Ellis, Martha M.; Williams, Jennifer L.; Lesica, Peter; Bell, Timothy J.; Bierzychudek, Paulette; Bowles, Marlin; Crone, Elizabeth E.; Doak, Daniel F.; Ehrlen, Johan; Ellis-Adam, Albertine; McEachern, Kathryn; Ganesan, Rengaian; Latham, Penelope; Luijten, Sheila; Kaye, Thomas N.; Knight, Tiffany M.; Menges, Eric S.; Morris, William F.; den Nijs, Hans; Oostermeijer, Gerard; Quintana-Ascencio, Pedro F.; Shelly, J. Stephen; Stanley, Amanda; Thorpe, Andrea; Tamara, Ticktin; Valverde, Teresa; Weekley, Carl W.

    2012-01-01

    Demographic transition matrices are one of the most commonly applied population models for both basic and applied ecological research. The relatively simple framework of these models and simple, easily interpretable summary statistics they produce have prompted the wide use of these models across an exceptionally broad range of taxa. Here, we provide annual transition matrices and observed stage structures/population sizes for 20 perennial plant species which have been the focal species for long-term demographic monitoring. These data were assembled as part of the "Testing Matrix Models" working group through the National Center for Ecological Analysis and Synthesis (NCEAS). In sum, these data represent 82 populations with >460 total population-years of data. It is our hope that making these data available will help promote and improve our ability to monitor and understand plant population dynamics.

  19. Matrix population models from 20 studies of perennial plant populations

    USGS Publications Warehouse

    Ellis, Martha M.; Williams, Jennifer L.; Lesica, Peter; Bell, Timothy J.; Bierzychudek, Paulette; Bowles, Marlin; Crone, Elizabeth E.; Doak, Daniel F.; Ehrlen, Johan; Ellis-Adam, Albertine; McEachern, Kathryn; Ganesan, Rengaian; Latham, Penelope; Luijten, Sheila; Kaye, Thomas N.; Knight, Tiffany M.; Menges, Eric S.; Morris, William F.; den Nijs, Hans; Oostermeijer, Gerard; Quintana-Ascencio, Pedro F.; Shelly, J. Stephen; Stanley, Amanda; Thorpe, Andrea; Tamara, Ticktin; Valverde, Teresa; Weekley, Carl W.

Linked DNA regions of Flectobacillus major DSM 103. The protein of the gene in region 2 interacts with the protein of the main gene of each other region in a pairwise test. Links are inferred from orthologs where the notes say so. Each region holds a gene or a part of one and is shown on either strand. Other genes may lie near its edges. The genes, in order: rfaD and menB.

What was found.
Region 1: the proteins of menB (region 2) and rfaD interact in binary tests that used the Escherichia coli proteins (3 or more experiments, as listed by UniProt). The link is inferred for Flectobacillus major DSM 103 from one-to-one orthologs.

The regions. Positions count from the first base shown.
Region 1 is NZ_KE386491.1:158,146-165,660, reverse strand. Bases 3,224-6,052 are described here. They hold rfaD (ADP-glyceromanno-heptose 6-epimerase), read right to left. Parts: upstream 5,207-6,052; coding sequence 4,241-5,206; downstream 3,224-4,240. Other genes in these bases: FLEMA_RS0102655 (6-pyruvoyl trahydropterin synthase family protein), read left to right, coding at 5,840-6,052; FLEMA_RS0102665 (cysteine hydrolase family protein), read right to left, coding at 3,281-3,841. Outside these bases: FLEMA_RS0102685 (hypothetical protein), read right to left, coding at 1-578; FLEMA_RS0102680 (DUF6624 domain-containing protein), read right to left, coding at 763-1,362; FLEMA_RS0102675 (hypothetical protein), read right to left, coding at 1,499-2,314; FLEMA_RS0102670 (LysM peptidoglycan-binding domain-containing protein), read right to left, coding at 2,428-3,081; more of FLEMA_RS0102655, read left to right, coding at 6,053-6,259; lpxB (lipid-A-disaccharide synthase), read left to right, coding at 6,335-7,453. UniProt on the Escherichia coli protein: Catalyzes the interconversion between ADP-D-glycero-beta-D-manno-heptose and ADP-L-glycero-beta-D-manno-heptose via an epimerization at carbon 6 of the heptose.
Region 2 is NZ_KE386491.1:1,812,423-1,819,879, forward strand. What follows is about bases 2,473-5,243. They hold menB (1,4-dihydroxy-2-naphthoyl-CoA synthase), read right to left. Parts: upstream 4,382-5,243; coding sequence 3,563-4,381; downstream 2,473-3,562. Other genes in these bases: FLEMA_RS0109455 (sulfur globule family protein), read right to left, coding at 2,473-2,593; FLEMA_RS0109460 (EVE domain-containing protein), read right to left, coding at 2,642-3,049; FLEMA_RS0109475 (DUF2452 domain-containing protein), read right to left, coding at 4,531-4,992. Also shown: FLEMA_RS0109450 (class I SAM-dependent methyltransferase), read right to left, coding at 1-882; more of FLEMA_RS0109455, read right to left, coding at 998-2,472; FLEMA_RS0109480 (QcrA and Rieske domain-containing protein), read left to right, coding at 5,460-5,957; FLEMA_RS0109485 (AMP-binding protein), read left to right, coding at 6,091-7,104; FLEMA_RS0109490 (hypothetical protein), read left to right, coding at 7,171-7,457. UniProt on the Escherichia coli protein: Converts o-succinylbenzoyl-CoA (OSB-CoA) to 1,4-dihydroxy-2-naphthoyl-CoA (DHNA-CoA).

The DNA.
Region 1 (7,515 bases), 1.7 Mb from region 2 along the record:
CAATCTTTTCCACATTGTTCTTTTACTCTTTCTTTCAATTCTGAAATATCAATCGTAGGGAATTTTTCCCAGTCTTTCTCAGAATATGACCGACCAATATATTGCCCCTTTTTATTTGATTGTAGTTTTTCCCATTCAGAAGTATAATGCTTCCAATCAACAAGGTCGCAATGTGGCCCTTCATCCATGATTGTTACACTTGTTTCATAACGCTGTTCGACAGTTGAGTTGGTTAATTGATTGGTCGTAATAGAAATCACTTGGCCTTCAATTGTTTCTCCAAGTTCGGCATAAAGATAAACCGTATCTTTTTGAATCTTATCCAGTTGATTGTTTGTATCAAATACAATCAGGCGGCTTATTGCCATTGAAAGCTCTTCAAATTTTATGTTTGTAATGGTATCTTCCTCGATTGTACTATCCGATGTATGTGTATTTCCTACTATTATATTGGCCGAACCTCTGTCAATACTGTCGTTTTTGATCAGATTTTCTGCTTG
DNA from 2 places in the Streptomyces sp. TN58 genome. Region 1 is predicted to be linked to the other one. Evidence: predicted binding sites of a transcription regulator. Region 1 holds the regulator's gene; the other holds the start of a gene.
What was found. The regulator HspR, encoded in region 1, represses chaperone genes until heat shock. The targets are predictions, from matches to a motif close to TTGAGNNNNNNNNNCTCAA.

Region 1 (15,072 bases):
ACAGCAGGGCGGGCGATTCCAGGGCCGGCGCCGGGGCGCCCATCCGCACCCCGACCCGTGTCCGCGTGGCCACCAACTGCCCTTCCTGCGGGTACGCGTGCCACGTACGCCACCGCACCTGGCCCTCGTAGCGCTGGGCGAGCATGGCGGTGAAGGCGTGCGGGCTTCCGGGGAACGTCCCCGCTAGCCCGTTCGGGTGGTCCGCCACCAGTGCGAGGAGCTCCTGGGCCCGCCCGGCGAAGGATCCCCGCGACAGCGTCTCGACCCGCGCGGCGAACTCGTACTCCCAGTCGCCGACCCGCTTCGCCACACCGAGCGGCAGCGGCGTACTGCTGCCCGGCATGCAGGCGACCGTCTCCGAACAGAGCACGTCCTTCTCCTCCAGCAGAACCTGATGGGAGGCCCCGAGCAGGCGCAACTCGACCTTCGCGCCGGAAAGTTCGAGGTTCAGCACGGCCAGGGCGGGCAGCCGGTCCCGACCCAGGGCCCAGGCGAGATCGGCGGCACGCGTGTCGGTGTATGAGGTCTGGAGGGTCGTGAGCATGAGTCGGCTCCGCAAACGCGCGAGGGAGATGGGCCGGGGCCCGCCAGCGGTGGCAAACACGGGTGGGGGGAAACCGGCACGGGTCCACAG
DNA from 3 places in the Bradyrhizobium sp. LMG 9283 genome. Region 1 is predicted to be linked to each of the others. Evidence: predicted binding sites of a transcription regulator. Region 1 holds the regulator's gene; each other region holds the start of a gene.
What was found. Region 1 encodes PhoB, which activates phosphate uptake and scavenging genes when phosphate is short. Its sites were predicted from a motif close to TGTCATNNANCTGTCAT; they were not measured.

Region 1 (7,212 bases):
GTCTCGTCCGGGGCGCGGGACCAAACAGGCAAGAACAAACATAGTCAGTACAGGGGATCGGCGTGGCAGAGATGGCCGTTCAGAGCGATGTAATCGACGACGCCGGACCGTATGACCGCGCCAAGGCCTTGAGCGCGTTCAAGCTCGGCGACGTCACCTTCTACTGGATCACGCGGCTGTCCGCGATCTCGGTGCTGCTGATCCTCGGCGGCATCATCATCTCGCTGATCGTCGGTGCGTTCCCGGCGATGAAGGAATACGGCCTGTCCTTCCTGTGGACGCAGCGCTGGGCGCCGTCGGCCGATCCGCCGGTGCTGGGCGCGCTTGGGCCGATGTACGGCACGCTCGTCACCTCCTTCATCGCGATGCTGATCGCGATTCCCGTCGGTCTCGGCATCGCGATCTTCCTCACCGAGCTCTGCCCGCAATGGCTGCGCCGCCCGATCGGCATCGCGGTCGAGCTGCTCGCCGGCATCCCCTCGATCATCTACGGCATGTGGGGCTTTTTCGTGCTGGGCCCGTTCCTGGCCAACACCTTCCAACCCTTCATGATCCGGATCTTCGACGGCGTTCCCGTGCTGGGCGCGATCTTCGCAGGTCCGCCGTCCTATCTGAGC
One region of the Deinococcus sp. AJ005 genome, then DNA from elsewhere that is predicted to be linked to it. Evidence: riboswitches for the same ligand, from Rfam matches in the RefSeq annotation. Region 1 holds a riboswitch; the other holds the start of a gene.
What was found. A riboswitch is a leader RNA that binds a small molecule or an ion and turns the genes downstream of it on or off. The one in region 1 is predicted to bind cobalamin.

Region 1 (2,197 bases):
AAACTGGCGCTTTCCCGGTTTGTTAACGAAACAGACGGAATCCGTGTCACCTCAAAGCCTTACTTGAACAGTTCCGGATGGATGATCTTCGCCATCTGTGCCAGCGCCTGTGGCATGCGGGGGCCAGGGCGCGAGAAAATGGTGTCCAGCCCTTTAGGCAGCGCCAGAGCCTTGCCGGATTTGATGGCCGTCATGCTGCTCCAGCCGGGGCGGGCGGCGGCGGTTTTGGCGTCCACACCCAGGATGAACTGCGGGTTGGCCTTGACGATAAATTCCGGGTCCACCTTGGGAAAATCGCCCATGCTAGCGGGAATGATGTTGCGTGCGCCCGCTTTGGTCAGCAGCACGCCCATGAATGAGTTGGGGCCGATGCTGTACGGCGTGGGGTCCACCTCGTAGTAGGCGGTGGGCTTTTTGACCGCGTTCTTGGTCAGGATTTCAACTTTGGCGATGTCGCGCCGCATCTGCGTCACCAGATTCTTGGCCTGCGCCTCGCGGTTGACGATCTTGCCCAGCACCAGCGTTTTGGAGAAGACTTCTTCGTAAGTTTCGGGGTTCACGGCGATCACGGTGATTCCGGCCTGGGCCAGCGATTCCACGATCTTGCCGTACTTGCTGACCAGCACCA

2012-01-01

    Demographic transition matrices are one of the most commonly applied population models for both basic and applied ecological research. The relatively simple framework of these models and simple, easily interpretable summary statistics they produce have prompted the wide use of these models across an exceptionally broad range of taxa. Here, we provide annual transition matrices and observed stage structures/population sizes for 20 perennial plant species which have been the focal species for long-term demographic monitoring. These data were assembled as part of the 'Testing Matrix Models' working group through the National Center for Ecological Analysis and Synthesis (NCEAS). In sum, these data represent 82 populations with >460 total population-years of data. It is our hope that making these data available will help promote and improve our ability to monitor and understand plant population dynamics.

  20. Sensor data validation and reconstruction. Phase 1: System architecture study

    NASA Technical Reports Server (NTRS)

    1991-01-01